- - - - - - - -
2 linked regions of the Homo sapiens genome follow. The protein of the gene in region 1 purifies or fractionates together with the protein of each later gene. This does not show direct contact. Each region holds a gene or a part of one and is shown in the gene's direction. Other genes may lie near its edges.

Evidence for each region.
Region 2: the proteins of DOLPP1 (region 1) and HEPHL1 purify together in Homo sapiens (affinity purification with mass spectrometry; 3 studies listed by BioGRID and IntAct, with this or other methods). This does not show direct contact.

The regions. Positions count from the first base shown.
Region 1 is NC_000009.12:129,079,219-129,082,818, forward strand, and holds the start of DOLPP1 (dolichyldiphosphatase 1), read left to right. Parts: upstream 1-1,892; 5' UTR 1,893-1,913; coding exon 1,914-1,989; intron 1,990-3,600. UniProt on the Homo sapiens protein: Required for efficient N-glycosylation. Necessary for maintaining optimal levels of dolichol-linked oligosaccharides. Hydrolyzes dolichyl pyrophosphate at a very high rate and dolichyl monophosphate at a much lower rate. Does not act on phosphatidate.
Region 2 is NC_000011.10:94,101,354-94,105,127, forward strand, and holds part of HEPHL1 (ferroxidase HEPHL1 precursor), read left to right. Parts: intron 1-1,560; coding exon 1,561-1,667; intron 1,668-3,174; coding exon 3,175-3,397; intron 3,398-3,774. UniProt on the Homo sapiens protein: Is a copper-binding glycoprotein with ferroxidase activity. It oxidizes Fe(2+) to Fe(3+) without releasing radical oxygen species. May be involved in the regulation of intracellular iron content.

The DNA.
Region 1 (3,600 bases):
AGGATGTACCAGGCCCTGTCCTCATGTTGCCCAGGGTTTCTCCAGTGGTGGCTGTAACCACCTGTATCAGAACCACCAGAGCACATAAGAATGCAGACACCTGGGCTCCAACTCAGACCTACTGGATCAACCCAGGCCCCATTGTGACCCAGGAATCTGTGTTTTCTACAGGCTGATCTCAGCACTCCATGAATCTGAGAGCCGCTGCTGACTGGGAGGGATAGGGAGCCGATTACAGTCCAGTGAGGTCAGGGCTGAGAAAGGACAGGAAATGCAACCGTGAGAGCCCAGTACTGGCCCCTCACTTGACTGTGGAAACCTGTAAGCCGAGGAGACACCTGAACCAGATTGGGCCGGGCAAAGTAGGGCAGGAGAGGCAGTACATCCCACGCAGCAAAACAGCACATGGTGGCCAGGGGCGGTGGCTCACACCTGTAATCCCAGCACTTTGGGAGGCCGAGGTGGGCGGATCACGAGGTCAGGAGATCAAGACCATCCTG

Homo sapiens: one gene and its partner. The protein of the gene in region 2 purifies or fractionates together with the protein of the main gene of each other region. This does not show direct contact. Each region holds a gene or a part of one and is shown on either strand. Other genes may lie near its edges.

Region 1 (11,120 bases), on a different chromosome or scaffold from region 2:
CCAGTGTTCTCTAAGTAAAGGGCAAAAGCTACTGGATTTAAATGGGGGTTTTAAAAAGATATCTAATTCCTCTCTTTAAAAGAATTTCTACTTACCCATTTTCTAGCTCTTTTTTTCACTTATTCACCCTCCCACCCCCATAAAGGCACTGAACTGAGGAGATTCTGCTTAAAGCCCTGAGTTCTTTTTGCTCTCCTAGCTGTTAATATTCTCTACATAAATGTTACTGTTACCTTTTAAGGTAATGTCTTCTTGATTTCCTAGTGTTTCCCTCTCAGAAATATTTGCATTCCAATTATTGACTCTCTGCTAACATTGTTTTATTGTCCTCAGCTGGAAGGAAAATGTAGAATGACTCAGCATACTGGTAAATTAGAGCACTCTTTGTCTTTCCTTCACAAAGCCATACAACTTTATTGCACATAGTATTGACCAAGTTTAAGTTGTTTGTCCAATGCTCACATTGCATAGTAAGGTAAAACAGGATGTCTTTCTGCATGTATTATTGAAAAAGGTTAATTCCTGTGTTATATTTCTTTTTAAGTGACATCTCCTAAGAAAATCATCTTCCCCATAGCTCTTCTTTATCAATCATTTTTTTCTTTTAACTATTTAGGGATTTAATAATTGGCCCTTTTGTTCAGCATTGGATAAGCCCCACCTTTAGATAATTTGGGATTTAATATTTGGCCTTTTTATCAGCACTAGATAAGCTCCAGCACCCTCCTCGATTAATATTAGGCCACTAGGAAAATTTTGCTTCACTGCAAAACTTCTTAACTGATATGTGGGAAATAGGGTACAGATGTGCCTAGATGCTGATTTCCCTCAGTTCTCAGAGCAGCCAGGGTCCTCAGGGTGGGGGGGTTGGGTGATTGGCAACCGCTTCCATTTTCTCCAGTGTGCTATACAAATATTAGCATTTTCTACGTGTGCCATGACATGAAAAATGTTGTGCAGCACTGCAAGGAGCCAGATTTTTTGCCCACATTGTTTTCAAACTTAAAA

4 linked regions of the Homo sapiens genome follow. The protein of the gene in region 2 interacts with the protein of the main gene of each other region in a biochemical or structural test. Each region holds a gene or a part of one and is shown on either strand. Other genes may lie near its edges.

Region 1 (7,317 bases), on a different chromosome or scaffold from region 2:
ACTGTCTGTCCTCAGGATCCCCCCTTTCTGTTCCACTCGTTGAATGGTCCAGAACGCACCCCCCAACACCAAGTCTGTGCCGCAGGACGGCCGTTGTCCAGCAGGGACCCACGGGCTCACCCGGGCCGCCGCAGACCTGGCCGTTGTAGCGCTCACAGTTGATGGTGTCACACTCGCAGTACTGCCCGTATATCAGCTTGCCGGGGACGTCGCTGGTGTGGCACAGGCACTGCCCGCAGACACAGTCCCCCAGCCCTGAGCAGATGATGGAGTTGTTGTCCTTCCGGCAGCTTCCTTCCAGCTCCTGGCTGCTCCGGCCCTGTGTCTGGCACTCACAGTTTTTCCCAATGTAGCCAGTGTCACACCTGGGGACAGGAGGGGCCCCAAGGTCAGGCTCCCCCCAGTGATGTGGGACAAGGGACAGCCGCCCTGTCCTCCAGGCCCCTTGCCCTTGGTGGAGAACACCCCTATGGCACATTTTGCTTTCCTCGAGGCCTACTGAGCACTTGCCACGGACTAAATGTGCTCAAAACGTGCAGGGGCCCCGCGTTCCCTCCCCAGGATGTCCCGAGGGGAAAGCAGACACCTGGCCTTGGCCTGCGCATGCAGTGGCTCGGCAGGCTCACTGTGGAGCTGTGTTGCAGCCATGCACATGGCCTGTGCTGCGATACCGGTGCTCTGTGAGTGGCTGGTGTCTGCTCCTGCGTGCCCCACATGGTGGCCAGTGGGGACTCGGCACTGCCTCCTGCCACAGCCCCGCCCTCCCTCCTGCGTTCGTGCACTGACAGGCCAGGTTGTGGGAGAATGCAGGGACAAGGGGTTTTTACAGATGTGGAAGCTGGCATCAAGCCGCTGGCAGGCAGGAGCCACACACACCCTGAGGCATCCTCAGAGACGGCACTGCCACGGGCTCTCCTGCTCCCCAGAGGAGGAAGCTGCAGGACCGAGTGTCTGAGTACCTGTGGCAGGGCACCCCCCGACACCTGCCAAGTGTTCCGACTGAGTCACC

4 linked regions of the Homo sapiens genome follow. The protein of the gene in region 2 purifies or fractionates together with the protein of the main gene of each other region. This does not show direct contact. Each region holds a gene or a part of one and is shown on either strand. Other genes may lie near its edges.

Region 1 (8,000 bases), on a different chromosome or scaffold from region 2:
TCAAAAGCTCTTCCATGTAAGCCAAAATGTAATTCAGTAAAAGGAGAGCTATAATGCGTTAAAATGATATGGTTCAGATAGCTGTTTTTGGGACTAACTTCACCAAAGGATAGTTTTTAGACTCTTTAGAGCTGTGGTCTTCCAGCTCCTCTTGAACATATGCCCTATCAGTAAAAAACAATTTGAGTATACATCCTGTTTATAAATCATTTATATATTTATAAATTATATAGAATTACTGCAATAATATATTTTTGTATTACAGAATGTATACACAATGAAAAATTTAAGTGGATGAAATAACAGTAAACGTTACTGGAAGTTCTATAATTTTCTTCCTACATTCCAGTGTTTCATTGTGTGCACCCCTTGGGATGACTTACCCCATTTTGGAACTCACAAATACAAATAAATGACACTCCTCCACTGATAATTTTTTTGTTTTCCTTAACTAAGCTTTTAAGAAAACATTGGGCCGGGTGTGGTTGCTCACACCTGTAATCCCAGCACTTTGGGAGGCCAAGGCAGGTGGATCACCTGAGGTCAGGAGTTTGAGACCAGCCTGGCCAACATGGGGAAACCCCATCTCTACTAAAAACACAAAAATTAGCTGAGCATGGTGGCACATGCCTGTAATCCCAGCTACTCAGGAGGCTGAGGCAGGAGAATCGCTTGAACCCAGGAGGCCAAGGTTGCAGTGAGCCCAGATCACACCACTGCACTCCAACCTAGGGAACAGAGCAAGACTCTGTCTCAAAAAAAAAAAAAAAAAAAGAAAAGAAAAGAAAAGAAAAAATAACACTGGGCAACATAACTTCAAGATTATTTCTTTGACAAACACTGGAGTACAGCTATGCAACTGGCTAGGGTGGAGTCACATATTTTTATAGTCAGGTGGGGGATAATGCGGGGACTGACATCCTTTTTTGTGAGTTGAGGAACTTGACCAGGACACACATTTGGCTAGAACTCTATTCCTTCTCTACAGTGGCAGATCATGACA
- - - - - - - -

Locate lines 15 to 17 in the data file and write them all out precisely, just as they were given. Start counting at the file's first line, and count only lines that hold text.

ACTGTCTGTCCTCAGGATCCCCCCTTTCTGTTCCACTCGTTGAATGGTCCAGAACGCACCCCCCAACACCAAGTCTGTGCCGCAGGACGGCCGTTGTCCAGCAGGGACCCACGGGCTCACCCGGGCCGCCGCAGACCTGGCCGTTGTAGCGCTCACAGTTGATGGTGTCACACTCGCAGTACTGCCCGTATATCAGCTTGCCGGGGACGTCGCTGGTGTGGCACAGGCACTGCCCGCAGACACAGTCCCCCAGCCCTGAGCAGATGATGGAGTTGTTGTCCTTCCGGCAGCTTCCTTCCAGCTCCTGGCTGCTCCGGCCCTGTGTCTGGCACTCACAGTTTTTCCCAATGTAGCCAGTGTCACACCTGGGGACAGGAGGGGCCCCAAGGTCAGGCTCCCCCCAGTGATGTGGGACAAGGGACAGCCGCCCTGTCCTCCAGGCCCCTTGCCCTTGGTGGAGAACACCCCTATGGCACATTTTGCTTTCCTCGAGGCCTACTGAGCACTTGCCACGGACTAAATGTGCTCAAAACGTGCAGGGGCCCCGCGTTCCCTCCCCAGGATGTCCCGAGGGGAAAGCAGACACCTGGCCTTGGCCTGCGCATGCAGTGGCTCGGCAGGCTCACTGTGGAGCTGTGTTGCAGCCATGCACATGGCCTGTGCTGCGATACCGGTGCTCTGTGAGTGGCTGGTGTCTGCTCCTGCGTGCCCCACATGGTGGCCAGTGGGGACTCGGCACTGCCTCCTGCCACAGCCCCGCCCTCCCTCCTGCGTTCGTGCACTGACAGGCCAGGTTGTGGGAGAATGCAGGGACAAGGGGTTTTTACAGATGTGGAAGCTGGCATCAAGCCGCTGGCAGGCAGGAGCCACACACACCCTGAGGCATCCTCAGAGACGGCACTGCCACGGGCTCTCCTGCTCCCCAGAGGAGGAAGCTGCAGGACCGAGTGTCTGAGTACCTGTGGCAGGGCACCCCCCGACACCTGCCAAGTGTTCCGACTGAGTCACC

4 linked regions of the Homo sapiens genome follow. The protein of the gene in region 2 purifies or fractionates together with the protein of the main gene of each other region. This does not show direct contact. Each region holds a gene or a part of one and is shown on either strand. Other genes may lie near its edges.

Region 1 (8,000 bases), on a different chromosome or scaffold from region 2: